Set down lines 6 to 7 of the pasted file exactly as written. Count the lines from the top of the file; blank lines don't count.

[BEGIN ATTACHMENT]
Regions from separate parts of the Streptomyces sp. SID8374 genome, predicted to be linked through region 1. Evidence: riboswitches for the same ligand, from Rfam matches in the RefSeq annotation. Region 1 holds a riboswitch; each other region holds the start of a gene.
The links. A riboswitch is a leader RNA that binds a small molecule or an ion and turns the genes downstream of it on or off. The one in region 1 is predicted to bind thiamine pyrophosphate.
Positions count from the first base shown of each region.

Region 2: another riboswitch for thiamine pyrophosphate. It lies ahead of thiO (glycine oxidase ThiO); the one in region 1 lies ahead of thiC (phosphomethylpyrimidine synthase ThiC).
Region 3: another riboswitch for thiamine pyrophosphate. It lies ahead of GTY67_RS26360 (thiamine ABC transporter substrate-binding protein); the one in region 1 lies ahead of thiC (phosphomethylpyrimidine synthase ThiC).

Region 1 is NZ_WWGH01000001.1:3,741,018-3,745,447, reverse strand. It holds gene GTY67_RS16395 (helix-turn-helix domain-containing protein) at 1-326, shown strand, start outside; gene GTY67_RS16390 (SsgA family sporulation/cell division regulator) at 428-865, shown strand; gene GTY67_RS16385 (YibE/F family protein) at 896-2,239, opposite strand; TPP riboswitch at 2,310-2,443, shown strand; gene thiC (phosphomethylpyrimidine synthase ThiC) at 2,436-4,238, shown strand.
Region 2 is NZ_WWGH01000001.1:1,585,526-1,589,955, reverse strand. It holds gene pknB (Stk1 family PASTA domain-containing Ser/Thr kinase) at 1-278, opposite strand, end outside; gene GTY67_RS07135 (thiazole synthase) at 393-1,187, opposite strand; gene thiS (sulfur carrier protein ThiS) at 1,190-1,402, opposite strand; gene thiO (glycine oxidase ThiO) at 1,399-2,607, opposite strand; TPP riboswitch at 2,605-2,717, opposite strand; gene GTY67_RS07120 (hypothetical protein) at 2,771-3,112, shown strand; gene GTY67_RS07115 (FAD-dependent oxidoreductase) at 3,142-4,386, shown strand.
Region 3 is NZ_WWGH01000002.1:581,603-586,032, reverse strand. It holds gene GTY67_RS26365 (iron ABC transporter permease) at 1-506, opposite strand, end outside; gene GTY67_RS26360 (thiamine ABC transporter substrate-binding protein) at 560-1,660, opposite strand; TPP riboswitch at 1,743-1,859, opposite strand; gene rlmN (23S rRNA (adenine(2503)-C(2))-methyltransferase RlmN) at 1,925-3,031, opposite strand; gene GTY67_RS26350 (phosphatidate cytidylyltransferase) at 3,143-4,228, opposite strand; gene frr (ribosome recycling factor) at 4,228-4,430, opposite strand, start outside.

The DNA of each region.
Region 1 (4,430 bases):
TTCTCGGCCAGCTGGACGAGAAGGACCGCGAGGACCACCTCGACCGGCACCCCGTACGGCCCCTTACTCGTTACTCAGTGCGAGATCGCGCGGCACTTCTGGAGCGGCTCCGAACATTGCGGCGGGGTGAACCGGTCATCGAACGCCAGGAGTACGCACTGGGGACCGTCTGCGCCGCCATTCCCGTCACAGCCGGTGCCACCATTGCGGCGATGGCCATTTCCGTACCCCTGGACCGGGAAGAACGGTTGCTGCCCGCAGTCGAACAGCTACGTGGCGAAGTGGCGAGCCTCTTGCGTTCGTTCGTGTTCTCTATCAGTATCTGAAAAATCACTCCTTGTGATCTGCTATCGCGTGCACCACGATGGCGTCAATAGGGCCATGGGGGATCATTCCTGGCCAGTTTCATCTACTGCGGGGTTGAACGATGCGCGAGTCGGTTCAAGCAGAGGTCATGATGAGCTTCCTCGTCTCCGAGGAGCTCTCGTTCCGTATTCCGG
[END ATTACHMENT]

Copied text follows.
Region 1 is NZ_WWGH01000001.1:3,741,018-3,745,447, reverse strand. It holds gene GTY67_RS16395 (helix-turn-helix domain-containing protein) at 1-326, shown strand, start outside; gene GTY67_RS16390 (SsgA family sporulation/cell division regulator) at 428-865, shown strand; gene GTY67_RS16385 (YibE/F family protein) at 896-2,239, opposite strand; TPP riboswitch at 2,310-2,443, shown strand; gene thiC (phosphomethylpyrimidine synthase ThiC) at 2,436-4,238, shown strand.
Region 2 is NZ_WWGH01000001.1:1,585,526-1,589,955, reverse strand. It holds gene pknB (Stk1 family PASTA domain-containing Ser/Thr kinase) at 1-278, opposite strand, end outside; gene GTY67_RS07135 (thiazole synthase) at 393-1,187, opposite strand; gene thiS (sulfur carrier protein ThiS) at 1,190-1,402, opposite strand; gene thiO (glycine oxidase ThiO) at 1,399-2,607, opposite strand; TPP riboswitch at 2,605-2,717, opposite strand; gene GTY67_RS07120 (hypothetical protein) at 2,771-3,112, shown strand; gene GTY67_RS07115 (FAD-dependent oxidoreductase) at 3,142-4,386, shown strand.